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Manufacturing veteran lives for family, company, city and country


August 14, 2020

Master Sgt. Kevin Stiegelmeier fought as a Marine during the thick of the Gulf War. Ten years later, he returned Kuwait, which in 1990 had been invaded and annexed by Iraq.

Stiegelmeier couldn’t believe his eyes. A place once riddle by gunfire was now a thriving, peaceful locale.

“You could actually see the difference that you made,” he said.

While he’s a humble, soft-spoken soldier and might not come out and say it, Stiegelmeier has likely had that feeling on more than one occasion. The Horton machinist has 26 years of military experience, including the past 22 with the South Dakota Army National Guard.

Thursday was his last day of work before his fifth deployment. For the next year, he and 229 other local troops will provide security and technical support at U.S. and allied military bases in and around Djibouti, Africa.

He’ll leave behind his wife, three children, the city where he was born and raised and the company where he’s worked the past 10 years.

“It’s what you sign up for,” Stiegelmeier said. “Nobody wants to leave their family, but everybody that signs up realizes you’ve got a duty to do.”

Stiegelmeier was born and raised in Britton, South Dakota, the town of 1,300 about 60 miles northeast of Aberdeen. His grandfather fought in World War II, his father and multiple uncles all served in the military, and both of his brothers and sisters were Marines.

So following the family tradition was a no-brainer when Stiegelmeier graduated from Britton-Hecla High School.

After a four-year stint with the Marines that included action in Desert Storm, he came home. “I kind of missed it,” he said. So he joined the Sioux Falls-based guard and began working his way up the ranks.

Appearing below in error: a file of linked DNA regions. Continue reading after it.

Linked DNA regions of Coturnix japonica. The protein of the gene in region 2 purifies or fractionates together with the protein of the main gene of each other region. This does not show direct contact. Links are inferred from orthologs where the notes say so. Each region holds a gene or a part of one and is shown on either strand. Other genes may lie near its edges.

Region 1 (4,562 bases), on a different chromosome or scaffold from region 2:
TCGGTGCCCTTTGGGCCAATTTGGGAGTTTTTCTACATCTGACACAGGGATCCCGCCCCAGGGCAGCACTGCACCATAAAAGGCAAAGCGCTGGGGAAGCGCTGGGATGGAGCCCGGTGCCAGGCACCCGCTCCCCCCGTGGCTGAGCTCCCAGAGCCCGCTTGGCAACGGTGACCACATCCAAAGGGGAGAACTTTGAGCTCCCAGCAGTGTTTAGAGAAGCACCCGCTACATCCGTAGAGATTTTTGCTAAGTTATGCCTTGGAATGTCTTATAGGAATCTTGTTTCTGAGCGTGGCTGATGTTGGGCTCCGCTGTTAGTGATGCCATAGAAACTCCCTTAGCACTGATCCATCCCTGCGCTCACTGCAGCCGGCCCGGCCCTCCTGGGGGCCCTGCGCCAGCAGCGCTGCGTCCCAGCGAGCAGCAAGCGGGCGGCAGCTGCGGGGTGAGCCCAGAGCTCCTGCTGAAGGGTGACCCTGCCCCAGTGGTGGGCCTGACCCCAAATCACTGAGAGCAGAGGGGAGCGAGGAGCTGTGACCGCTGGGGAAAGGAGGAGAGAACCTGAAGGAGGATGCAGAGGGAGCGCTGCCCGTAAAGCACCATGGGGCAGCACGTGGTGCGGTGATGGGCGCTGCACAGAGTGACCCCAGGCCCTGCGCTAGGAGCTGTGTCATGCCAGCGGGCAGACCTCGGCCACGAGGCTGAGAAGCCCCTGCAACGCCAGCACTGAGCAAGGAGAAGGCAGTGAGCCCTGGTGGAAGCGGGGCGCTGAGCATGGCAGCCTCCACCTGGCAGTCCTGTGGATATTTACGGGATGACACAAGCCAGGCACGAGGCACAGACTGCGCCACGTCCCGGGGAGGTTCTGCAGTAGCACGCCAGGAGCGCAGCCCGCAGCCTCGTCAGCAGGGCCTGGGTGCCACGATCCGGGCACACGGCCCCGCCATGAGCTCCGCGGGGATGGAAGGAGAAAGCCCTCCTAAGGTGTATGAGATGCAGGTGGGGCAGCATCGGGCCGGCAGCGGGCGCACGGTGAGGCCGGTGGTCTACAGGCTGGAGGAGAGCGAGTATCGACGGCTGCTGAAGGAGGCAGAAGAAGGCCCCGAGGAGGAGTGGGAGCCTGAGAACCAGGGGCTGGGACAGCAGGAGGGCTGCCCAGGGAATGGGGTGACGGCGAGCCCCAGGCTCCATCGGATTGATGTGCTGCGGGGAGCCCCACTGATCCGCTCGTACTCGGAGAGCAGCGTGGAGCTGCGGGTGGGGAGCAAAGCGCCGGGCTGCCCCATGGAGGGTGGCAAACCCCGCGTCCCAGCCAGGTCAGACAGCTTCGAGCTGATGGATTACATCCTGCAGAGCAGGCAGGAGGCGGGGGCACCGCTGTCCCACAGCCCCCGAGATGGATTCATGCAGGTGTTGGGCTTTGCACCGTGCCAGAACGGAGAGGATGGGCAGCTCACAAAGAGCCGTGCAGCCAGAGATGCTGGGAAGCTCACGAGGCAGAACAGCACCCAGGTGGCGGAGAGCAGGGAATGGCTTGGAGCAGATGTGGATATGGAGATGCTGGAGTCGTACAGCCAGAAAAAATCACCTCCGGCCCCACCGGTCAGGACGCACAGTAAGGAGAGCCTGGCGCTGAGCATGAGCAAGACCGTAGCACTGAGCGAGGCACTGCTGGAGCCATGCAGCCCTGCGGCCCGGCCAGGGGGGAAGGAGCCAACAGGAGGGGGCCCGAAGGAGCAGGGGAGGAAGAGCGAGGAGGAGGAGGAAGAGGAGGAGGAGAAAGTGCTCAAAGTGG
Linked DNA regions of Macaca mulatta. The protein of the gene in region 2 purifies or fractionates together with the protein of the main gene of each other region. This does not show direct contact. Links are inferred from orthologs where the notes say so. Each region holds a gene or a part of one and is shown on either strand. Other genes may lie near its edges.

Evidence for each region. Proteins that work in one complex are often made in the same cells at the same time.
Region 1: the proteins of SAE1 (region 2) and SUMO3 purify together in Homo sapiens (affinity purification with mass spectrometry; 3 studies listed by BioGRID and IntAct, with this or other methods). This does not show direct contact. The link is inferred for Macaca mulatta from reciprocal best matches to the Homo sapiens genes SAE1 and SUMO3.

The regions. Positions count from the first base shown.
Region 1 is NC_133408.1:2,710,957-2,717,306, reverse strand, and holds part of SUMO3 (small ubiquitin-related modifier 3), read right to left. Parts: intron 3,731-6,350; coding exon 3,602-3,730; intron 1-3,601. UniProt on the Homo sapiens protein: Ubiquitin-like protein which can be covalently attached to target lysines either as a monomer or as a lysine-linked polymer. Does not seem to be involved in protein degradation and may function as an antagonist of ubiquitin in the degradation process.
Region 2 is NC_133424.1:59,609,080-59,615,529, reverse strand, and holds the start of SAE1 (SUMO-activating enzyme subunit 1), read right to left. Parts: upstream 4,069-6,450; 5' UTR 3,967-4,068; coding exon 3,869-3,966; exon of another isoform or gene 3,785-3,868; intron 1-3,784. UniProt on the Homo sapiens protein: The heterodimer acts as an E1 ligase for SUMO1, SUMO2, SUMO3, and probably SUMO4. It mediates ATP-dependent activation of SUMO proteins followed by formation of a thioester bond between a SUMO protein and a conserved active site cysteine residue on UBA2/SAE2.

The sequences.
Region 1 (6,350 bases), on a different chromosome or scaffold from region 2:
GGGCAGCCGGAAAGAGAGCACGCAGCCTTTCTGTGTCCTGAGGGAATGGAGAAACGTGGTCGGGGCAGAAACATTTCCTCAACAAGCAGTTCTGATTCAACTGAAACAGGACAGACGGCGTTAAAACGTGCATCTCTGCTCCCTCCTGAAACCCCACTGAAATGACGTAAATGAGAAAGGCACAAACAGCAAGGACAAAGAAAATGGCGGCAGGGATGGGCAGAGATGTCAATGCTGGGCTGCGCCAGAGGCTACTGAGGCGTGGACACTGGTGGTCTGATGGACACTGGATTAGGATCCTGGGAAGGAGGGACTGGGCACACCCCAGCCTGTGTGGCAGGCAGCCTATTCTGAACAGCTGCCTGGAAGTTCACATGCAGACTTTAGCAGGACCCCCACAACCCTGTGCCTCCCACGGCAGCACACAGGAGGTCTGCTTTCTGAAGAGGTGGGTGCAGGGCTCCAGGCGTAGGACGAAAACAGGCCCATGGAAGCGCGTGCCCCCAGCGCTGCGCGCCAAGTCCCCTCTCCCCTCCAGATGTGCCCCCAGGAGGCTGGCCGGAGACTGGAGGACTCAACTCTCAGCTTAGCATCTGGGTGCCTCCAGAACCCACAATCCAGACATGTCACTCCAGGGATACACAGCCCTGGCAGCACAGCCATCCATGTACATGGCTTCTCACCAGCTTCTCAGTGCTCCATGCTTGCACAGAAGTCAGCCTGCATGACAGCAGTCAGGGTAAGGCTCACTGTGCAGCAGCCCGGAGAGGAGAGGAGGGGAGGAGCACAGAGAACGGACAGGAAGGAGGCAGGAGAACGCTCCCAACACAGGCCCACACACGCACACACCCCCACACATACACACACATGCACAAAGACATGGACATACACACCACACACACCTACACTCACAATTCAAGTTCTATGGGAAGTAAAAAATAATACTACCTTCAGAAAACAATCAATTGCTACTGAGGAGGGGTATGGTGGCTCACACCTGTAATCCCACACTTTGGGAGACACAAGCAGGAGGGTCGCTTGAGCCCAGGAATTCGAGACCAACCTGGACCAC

During his career, he’s been part of missions in Iraq (twice), South Korea and the Philippines.

He’s also become an integral piece of the team that makes fan drives in Horton’s Britton manufacturing plant. The private, family-owned company whose founder, Hugh Schilling, flew B-29s during World War II has been nothing but supportive of Stiegelmeier’s National Guard duties, he said.

They even threw him a going-away party — social distancing included, of course — Wednesday.

“Not every company gives its Guard members a send-off like that,” Stiegelmeier said. “It shows what a close-knit kind of family it is.”

Quite literally, in fact. Stiegelmeier’s 22-year-old son, Karsten, works in Horton’s remanufacturing facility in Britton. His cousin’s wife, Laurie Stiegelmeier, works the front desk.

Kevin and his wife Ann also have a 24-year-old daughter, Allison, and a 5-year-old daughter named Isabella. They’ll miss their dad dearly, but he’s looking forward to regular Skype calls with his family and friends.

“That’s definitely the toughest part about leaving,” Stiegelmeier said. “The goodbyes are always hard, but once you’re gone, everybody settles into a routine. My wife’s been through several of them, so she knows what to expect. Communication will be a lot easier this time around than my past deployments.”